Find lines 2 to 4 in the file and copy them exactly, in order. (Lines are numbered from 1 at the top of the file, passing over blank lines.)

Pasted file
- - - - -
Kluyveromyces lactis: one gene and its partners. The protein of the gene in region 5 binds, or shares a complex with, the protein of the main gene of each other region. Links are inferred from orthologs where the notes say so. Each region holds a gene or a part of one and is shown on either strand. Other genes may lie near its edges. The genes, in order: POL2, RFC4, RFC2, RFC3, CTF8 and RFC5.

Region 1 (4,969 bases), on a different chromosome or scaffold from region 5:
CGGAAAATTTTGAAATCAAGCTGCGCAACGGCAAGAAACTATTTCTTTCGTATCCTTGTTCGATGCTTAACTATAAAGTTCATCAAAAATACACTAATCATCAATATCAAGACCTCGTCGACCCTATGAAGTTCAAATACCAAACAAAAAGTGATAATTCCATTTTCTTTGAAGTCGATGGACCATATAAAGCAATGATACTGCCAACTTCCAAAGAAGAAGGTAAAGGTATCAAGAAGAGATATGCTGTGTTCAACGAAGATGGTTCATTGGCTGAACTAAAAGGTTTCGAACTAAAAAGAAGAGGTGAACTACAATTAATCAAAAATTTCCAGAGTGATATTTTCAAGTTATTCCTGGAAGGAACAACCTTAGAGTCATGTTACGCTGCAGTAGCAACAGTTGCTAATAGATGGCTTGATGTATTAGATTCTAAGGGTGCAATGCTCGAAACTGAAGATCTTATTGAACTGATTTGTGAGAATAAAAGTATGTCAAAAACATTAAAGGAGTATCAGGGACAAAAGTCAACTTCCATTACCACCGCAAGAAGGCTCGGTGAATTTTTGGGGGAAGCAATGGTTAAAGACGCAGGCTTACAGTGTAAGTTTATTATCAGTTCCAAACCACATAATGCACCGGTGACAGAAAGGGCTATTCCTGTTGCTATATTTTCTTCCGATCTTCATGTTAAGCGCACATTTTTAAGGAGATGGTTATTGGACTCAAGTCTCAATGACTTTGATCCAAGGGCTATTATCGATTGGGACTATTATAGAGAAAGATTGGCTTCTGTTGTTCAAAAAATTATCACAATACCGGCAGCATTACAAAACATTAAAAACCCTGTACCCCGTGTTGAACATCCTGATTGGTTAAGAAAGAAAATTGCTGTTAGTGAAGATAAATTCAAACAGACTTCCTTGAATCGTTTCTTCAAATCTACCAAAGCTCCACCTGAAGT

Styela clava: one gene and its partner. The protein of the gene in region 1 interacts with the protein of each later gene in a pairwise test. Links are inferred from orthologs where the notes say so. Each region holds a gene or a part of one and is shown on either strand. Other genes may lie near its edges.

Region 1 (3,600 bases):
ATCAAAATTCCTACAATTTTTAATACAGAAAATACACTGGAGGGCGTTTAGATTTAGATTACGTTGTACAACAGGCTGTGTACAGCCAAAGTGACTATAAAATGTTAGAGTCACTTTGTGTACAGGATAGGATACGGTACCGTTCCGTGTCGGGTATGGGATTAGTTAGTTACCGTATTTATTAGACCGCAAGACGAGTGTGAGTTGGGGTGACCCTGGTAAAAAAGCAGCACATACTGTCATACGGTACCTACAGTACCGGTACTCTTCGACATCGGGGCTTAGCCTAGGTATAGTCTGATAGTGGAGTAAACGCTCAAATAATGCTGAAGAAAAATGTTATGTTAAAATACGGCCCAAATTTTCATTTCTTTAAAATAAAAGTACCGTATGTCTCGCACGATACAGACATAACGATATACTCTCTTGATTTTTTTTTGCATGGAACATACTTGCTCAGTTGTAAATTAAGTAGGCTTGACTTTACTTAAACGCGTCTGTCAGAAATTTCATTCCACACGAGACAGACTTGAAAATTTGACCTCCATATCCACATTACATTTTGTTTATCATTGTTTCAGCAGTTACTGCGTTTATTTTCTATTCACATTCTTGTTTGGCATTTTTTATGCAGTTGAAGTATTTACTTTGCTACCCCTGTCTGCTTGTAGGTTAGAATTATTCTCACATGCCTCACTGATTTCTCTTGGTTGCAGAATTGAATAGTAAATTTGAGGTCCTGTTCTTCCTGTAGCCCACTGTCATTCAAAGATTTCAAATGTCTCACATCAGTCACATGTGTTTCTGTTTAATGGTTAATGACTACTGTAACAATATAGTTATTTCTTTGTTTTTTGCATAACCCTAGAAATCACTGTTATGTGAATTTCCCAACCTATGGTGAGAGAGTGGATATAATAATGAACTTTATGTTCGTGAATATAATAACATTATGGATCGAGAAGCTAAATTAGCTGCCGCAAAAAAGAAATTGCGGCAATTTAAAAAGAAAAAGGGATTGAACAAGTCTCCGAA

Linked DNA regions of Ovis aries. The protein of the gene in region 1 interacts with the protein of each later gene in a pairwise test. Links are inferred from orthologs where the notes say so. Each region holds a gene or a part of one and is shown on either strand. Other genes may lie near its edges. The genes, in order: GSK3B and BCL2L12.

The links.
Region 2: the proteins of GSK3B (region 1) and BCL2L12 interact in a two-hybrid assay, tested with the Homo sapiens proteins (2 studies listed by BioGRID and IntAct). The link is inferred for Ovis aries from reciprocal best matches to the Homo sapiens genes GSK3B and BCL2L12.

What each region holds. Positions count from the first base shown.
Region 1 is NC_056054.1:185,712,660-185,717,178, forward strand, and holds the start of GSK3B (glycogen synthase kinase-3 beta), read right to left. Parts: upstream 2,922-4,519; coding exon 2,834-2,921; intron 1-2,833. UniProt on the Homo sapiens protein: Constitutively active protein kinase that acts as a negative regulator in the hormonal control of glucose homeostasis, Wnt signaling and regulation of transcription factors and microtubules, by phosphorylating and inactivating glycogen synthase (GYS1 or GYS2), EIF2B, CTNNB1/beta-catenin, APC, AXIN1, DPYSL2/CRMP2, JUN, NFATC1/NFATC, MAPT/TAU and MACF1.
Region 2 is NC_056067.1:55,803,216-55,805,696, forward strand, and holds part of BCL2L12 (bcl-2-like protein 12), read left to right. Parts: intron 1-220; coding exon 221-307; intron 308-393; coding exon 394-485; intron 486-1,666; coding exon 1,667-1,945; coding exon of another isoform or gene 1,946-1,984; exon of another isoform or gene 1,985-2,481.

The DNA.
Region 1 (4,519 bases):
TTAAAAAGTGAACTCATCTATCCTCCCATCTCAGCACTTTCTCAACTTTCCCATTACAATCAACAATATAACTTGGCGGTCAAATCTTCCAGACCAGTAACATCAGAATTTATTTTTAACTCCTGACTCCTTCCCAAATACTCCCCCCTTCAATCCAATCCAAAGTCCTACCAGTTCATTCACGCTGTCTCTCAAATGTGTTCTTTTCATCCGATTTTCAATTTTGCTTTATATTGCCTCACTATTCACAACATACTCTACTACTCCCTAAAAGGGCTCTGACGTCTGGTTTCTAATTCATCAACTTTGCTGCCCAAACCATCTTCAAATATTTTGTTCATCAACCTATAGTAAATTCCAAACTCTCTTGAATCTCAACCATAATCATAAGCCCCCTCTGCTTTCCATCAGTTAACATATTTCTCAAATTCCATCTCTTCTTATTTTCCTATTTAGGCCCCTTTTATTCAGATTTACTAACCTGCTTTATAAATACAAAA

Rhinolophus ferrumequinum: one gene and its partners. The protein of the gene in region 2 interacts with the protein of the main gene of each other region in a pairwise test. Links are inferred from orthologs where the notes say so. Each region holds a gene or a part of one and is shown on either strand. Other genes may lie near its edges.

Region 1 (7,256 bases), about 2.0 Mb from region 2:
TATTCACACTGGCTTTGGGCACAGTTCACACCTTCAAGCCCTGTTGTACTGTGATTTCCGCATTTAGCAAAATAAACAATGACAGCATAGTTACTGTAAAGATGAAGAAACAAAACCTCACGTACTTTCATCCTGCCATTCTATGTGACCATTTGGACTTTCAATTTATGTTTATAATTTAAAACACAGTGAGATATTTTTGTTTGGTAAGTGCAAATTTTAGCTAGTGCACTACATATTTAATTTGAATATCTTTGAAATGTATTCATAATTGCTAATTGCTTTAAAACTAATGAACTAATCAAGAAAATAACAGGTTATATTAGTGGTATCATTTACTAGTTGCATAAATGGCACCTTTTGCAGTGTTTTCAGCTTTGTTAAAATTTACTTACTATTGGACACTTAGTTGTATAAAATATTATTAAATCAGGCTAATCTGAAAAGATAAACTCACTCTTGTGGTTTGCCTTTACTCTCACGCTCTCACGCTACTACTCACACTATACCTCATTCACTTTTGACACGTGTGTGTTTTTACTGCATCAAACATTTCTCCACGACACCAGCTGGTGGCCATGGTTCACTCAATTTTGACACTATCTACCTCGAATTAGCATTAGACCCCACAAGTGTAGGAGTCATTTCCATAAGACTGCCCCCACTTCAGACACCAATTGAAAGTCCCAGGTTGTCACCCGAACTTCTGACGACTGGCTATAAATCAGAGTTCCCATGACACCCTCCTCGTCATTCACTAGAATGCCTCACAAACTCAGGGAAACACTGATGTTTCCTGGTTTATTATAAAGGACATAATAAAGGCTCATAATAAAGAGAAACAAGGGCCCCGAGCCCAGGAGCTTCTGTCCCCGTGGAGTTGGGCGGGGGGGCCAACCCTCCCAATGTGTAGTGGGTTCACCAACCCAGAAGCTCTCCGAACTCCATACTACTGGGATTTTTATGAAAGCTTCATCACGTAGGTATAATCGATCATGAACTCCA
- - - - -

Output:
Region 1 (4,969 bases), on a different chromosome or scaffold from region 5:
CGGAAAATTTTGAAATCAAGCTGCGCAACGGCAAGAAACTATTTCTTTCGTATCCTTGTTCGATGCTTAACTATAAAGTTCATCAAAAATACACTAATCATCAATATCAAGACCTCGTCGACCCTATGAAGTTCAAATACCAAACAAAAAGTGATAATTCCATTTTCTTTGAAGTCGATGGACCATATAAAGCAATGATACTGCCAACTTCCAAAGAAGAAGGTAAAGGTATCAAGAAGAGATATGCTGTGTTCAACGAAGATGGTTCATTGGCTGAACTAAAAGGTTTCGAACTAAAAAGAAGAGGTGAACTACAATTAATCAAAAATTTCCAGAGTGATATTTTCAAGTTATTCCTGGAAGGAACAACCTTAGAGTCATGTTACGCTGCAGTAGCAACAGTTGCTAATAGATGGCTTGATGTATTAGATTCTAAGGGTGCAATGCTCGAAACTGAAGATCTTATTGAACTGATTTGTGAGAATAAAAGTATGTCAAAAACATTAAAGGAGTATCAGGGACAAAAGTCAACTTCCATTACCACCGCAAGAAGGCTCGGTGAATTTTTGGGGGAAGCAATGGTTAAAGACGCAGGCTTACAGTGTAAGTTTATTATCAGTTCCAAACCACATAATGCACCGGTGACAGAAAGGGCTATTCCTGTTGCTATATTTTCTTCCGATCTTCATGTTAAGCGCACATTTTTAAGGAGATGGTTATTGGACTCAAGTCTCAATGACTTTGATCCAAGGGCTATTATCGATTGGGACTATTATAGAGAAAGATTGGCTTCTGTTGTTCAAAAAATTATCACAATACCGGCAGCATTACAAAACATTAAAAACCCTGTACCCCGTGTTGAACATCCTGATTGGTTAAGAAAGAAAATTGCTGTTAGTGAAGATAAATTCAAACAGACTTCCTTGAATCGTTTCTTCAAATCTACCAAAGCTCCACCTGAAGT

Styela clava: one gene and its partner. The protein of the gene in region 1 interacts with the protein of each later gene in a pairwise test. Links are inferred from orthologs where the notes say so. Each region holds a gene or a part of one and is shown on either strand. Other genes may lie near its edges.